It seems change is the one thing Jessie can’t avoid.

EXCERPT: (Set-up: The students at Junction High are required to do service-learning assignments and Jessie and Pietr both help out at the local nursing home by taking animals from a shelter to visit the residents. Pietr’s carrying a kitten named Victoria and Jessie’s got Tag, the pug).

Once inside, we boarded the elevator to begin our rounds. My boys got the first two floors; Pietr and I got the third and fourth. As the elevator doors opened, he wrinkled his nose.
“It reminds me of a hospital,” I confessed.
“I hate hospitals,” he replied.
“As much as you hate Romeo and Juliet?”
He smiled at the comparison. “Almost exactly.”
“Let’s start at Mrs. Feldman’s,” I said, leading the way. I knocked on her door.
“Come in, come in!”
I ran my hand across the chimes that hung from her doorjamb, enjoying their sparkling sound. “I just don’t understand why you hate Romeo and Juliet,” I said as we entered.
Mrs. Feldman’s eyes were wide. “Who hates Romeo and Juliet?” she asked, her gaping mouth accentuated by the stretched and ghostly wrinkles of laugh lines. She set aside the strange cards she was shuffling, tucking them into one of the folds of her voluminous and colorful skirt.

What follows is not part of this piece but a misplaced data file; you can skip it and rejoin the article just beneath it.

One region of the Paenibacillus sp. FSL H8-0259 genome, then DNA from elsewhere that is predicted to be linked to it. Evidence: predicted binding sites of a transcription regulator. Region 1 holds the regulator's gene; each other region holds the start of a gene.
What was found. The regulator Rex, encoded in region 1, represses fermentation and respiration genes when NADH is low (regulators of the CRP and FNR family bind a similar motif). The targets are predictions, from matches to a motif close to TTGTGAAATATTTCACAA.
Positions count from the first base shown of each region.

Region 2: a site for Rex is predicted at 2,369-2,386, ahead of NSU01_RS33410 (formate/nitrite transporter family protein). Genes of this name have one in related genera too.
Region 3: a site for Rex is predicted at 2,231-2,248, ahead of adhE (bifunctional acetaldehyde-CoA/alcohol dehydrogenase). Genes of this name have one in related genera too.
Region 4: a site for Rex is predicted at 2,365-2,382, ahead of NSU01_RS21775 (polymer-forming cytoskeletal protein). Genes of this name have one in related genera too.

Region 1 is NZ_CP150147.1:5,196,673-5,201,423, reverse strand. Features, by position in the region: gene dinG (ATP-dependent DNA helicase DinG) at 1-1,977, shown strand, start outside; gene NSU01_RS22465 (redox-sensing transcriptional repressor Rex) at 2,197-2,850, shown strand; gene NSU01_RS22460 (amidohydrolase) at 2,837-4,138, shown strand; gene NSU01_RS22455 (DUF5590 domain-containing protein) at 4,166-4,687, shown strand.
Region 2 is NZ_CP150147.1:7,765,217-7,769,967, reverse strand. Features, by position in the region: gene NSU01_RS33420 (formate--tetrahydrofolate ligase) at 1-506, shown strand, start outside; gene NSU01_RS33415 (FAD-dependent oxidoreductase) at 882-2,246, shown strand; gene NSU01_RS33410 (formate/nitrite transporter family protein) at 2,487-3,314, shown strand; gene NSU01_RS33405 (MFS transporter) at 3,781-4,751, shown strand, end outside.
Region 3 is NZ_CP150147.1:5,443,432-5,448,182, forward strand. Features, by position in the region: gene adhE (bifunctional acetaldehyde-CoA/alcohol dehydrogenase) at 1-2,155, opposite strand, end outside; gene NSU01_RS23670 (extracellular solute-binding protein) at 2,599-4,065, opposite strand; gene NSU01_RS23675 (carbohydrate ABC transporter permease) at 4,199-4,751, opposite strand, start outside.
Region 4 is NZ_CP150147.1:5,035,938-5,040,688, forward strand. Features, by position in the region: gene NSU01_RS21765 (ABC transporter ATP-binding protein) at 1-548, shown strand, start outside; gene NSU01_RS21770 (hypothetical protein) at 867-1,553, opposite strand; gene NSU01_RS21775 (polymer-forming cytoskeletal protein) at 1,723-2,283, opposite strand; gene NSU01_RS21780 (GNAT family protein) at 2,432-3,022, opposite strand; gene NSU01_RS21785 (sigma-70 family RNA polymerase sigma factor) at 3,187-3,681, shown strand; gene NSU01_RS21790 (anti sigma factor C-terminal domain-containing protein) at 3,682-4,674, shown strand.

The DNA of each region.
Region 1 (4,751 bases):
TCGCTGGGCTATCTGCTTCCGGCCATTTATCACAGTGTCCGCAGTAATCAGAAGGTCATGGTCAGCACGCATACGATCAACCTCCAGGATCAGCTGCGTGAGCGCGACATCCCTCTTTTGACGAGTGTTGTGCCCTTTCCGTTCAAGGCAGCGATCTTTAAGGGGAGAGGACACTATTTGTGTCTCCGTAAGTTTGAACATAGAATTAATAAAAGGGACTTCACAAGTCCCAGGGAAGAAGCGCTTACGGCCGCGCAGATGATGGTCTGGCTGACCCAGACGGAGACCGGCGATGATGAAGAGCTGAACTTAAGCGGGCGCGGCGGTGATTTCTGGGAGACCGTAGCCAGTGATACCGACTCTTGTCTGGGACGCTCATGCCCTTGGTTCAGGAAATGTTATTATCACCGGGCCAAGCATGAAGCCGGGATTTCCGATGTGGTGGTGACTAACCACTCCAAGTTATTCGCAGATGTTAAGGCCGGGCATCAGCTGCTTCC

I looked at Pietr accusingly, then moved a small, wheeled table covered with a variety of sparkling stones and colorful crystals out of my way to stand beside Mrs. Feldman so she could pet Tag. “He hates Romeo and Juliet.”
“Well, finally!” she exclaimed. “A sensible young man!”
Pietr beamed.
“Close your mouth,” she instructed me, “You’ll only catch flies that way.”
I obeyed.
“Why anyone finds that play romantic is beyond me. Both Romeo and Juliet are so--” her jaw worked silently, pushing her expression around until she found the word, “--naïve! Instead of enlisting their friends’ help, they go behind everyone’s backs, lying.” She snorted.
“The cat, please,” she said, her fingers twinkling with gaudy rings set with chunky stones. “Why you must always bring cats and dogs eludes me,” she whispered as Pietr stepped to her other side. “Why not a little bunny? They’re so cute and innocent. Cats always seem to be thinking up trouble.” But she petted Victoria, her hands relaxing at the feel of plush fur. Victoria purred so loudly Tag wiggled around so he could watch.
“Hmph. Romeo and Juliet. The boy — Romeo!” Mrs. Feldman shook her head. “Hardly a romantic hero. He was head over heels for Rosaline and then — poof! She’s out-of-sight-out-of-mind as soon as Juliet comes into view.” She grimaced. “And why does he really want Juliet?” She looked at me, waiting for an answer. “Why?” she prompted.
“He thinks she’s beautiful,” I said softly.
“Pah! She’s unattainable! He knows he can’t truly have her so he wants her even more! They’re so blinded by hormones — hormones!” she set Victoria on her lap and petted her. “They think love will be easy.” She put her lips together and blew, reminding me of my horses. “Pah! They wouldn’t know love if it — if it--” she held Victoria out, giving her a little shake in emphasis “— bit them.”

(I will be formatting this a little later...sorry!)


Sandra Cox said...

Moonlight, Lace, and Mayhem YA has been nominated for the creative bloggers award. For more info:

Sandra Cox said...

Nice interview, Shannon.